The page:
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Home > Articles > Cultivation > Content Piece

Cannabis Cultivation in the Technology Era

By Kimberly Ross

Published: May 02, 2019   
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It’s quite the exciting time for cannabis enthusiasts as we witness the exit from a rocky adolescence and the eager embrace of a bright legal future ahead. The industry is experiencing growth at a frenetic pace, with legacy growers jockeying for career opportunities and market share among ambitious, well-funded newcomers moving in rapidly.

In the US, cannabis legality is an inconsistent patchwork of regulations at the state level. While several states enjoy a booming recreational market with cannabis tourism dollars pumping up the economy, access in others is limited to patients with qualifying medical conditions (the lists of which also differ among states). Globally the market is estimated at over $300-billion in annual expenditures and with the United Nations and World Health Organization potentially repositioning to soften the historically prohibitionist stance, sustained growth and a broadening consumer base is more than likely in the cards.

On the heels of the influx of new producers came highly competitive cultivation markets and an overall downward trend for wholesale prices. Thus, optimization and enhancement of cultivation operations to increase yields, and avoid crop devaluation due to poor quality, are critically important to the bottom line. Furthermore, preserving product quality throughout the post-harvest supply chain to the end consumer is crucial to establish and maintain longevity in the markets. Production of consistent phenotypic characteristics and quality from harvest to harvest is a desirable but lofty goal. A notable consequence of modern-day cannabis prohibition is the scarcity of peer-reviewed literature surrounding cultivation practices, including optimization and standardization. Hawley and their colleagues recently summarized the status eloquently in HortScience

“Given the novelty of legal commercial cannabis production, relatively few developments have been made through breeding, genetic modifications, or production strategies aimed at producing consistent cannabinoid and terpene profiles. Without access to consistent metabolite profiles, clinical studies have been unable to thoroughly assess the medical applications of cannabis on a broad scale.”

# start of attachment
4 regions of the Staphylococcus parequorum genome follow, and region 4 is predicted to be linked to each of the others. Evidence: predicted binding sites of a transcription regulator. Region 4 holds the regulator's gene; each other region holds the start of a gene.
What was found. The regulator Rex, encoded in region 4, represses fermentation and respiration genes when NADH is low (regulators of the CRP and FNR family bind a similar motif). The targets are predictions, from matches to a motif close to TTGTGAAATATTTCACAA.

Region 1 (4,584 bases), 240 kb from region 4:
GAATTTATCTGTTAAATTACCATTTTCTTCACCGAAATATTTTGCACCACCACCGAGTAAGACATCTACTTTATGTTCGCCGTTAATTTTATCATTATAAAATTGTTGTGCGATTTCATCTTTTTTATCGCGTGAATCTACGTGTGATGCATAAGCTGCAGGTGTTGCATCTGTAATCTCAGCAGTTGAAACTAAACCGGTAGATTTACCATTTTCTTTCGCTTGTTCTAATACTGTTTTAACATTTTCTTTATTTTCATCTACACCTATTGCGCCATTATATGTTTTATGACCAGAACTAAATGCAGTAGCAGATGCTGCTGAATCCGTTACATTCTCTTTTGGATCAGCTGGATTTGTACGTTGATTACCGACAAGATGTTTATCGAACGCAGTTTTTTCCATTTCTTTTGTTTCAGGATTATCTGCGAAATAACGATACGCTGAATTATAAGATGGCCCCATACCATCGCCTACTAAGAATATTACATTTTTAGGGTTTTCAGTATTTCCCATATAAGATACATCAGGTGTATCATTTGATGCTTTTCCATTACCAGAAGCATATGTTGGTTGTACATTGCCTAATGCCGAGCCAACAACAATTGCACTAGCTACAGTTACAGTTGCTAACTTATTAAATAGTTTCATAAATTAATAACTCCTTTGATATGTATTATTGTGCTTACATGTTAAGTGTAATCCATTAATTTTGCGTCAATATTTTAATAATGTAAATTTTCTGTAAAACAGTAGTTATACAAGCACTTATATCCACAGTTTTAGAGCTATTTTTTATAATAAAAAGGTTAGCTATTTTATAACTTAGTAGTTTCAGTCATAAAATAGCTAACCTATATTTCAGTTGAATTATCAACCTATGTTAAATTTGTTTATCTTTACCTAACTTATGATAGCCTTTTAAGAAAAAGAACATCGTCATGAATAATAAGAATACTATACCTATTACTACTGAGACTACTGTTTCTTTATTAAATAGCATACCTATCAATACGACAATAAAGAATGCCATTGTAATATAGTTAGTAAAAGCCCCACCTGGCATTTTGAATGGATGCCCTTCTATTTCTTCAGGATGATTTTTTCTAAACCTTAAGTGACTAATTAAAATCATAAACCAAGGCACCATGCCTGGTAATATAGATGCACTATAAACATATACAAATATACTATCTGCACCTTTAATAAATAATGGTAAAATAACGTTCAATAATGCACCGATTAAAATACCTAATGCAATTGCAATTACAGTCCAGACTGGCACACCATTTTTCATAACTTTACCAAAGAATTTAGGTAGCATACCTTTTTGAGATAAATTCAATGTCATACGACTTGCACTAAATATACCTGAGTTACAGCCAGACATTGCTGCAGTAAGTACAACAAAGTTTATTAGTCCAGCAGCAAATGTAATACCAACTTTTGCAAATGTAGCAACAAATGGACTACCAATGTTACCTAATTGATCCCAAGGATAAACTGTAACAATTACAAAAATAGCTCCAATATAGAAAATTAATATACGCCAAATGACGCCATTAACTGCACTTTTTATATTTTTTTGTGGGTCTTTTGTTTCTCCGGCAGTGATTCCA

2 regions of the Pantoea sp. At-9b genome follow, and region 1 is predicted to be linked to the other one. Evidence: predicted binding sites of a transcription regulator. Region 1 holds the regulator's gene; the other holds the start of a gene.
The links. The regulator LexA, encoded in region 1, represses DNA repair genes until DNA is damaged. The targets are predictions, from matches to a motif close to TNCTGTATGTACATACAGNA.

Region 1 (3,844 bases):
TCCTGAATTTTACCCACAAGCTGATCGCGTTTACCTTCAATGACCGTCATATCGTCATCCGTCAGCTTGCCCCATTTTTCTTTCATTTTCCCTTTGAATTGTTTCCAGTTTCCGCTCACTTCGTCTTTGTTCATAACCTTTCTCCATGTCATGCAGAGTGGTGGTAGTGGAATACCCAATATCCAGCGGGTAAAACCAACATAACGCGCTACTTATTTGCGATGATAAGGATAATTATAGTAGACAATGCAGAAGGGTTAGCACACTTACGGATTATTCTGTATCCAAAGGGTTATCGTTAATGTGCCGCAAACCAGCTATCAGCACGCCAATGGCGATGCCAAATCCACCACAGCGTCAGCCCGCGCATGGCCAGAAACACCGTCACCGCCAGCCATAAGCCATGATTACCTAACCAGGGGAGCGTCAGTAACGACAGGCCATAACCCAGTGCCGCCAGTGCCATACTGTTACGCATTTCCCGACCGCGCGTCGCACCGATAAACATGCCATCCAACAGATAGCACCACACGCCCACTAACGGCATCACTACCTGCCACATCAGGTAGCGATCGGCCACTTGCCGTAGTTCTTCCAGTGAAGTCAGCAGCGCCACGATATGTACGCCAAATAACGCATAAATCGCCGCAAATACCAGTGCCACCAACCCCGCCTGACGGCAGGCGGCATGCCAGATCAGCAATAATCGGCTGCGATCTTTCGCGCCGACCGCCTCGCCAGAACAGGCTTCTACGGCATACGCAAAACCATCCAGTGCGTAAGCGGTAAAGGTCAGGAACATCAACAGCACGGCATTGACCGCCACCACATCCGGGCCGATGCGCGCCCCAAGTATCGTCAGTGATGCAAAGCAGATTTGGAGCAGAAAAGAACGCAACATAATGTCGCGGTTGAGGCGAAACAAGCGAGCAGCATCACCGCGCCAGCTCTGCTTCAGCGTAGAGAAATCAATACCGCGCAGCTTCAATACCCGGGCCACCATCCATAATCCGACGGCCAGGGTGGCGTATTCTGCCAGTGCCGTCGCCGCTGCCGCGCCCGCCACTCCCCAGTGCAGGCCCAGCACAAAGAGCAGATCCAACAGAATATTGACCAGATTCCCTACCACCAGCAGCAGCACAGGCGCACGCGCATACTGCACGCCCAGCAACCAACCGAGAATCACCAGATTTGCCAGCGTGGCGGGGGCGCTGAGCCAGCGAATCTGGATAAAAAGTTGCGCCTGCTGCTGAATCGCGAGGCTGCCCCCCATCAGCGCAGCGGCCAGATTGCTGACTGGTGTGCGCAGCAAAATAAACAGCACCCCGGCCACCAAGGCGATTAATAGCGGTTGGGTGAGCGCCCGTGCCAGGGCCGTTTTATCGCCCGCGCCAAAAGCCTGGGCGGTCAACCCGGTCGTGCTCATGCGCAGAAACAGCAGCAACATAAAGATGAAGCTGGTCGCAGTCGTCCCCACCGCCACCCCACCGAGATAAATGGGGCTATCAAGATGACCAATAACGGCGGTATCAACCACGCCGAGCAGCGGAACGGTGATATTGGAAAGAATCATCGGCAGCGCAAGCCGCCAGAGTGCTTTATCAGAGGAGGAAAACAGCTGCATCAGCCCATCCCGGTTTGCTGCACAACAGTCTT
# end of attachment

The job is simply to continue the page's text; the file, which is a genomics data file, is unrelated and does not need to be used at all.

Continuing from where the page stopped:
Developments pushing the industry forward are technologically- and data-driven, heavily focused on scalability, yield optimization, and quality assurance. The indoor-vs-outdoor dichotomy is evolving toward hybrid growing operations. Massive warehouse-style hybrid greenhouses, capable of harnessing natural sunlight and sometimes augmented with sub-canopy LEDs, offer increased environmental control and enhanced security compared with pure outdoor cultivation. They are also less energy intensive than traditional indoor cannabis cultivation, substantially reducing demand on the power grid. With revised legal status in several geographies, controlled studies can be undertaken to correlate biomass yield and glandular trichome production with light wavelength, photoperiodicity, and other factors to establish baselines for different cultivars. 

Several other segments of the commercial supply chain are experiencing rapid innovation and have potential to accelerate progress toward consistent consumer products. For example, methods for clonal micropropagation of desirable genetics is commonplace in commercial production of more established high value agricultural commodities. Micropropagation produces hundreds to thousands of copies of the desired plant stock, retaining the desired phenotypic characteristics more reliably than starting from seed. Furthermore, advanced plant tissue culture techniques can genetically “rescue” diseased specimens in order to re-establish daughter plantlets unafflicted by the pest. Disease-free tissue culture stock sources represent a potential safeguard for large-scale cultivation, where resources permit investment in future-proofing favorite cannabis genetics.

Determination of genotypes underlying phenotypes in cannabis cultivars is gaining attention and funding, with potential to direct informed breeding and appropriate strain selection for a particular biogeography (latitude/climate/elevation). Genomic stability, measured as percent homozygosity, in cannabis genomes is one example of current private-company offerings that can assist breeders in selecting back-cross mates. As Backer and colleagues articulate regarding this exciting time for cannabis science: “The vast amount of genomics data currently available for cannabis can be used to better understand the effect of genotype on yield.”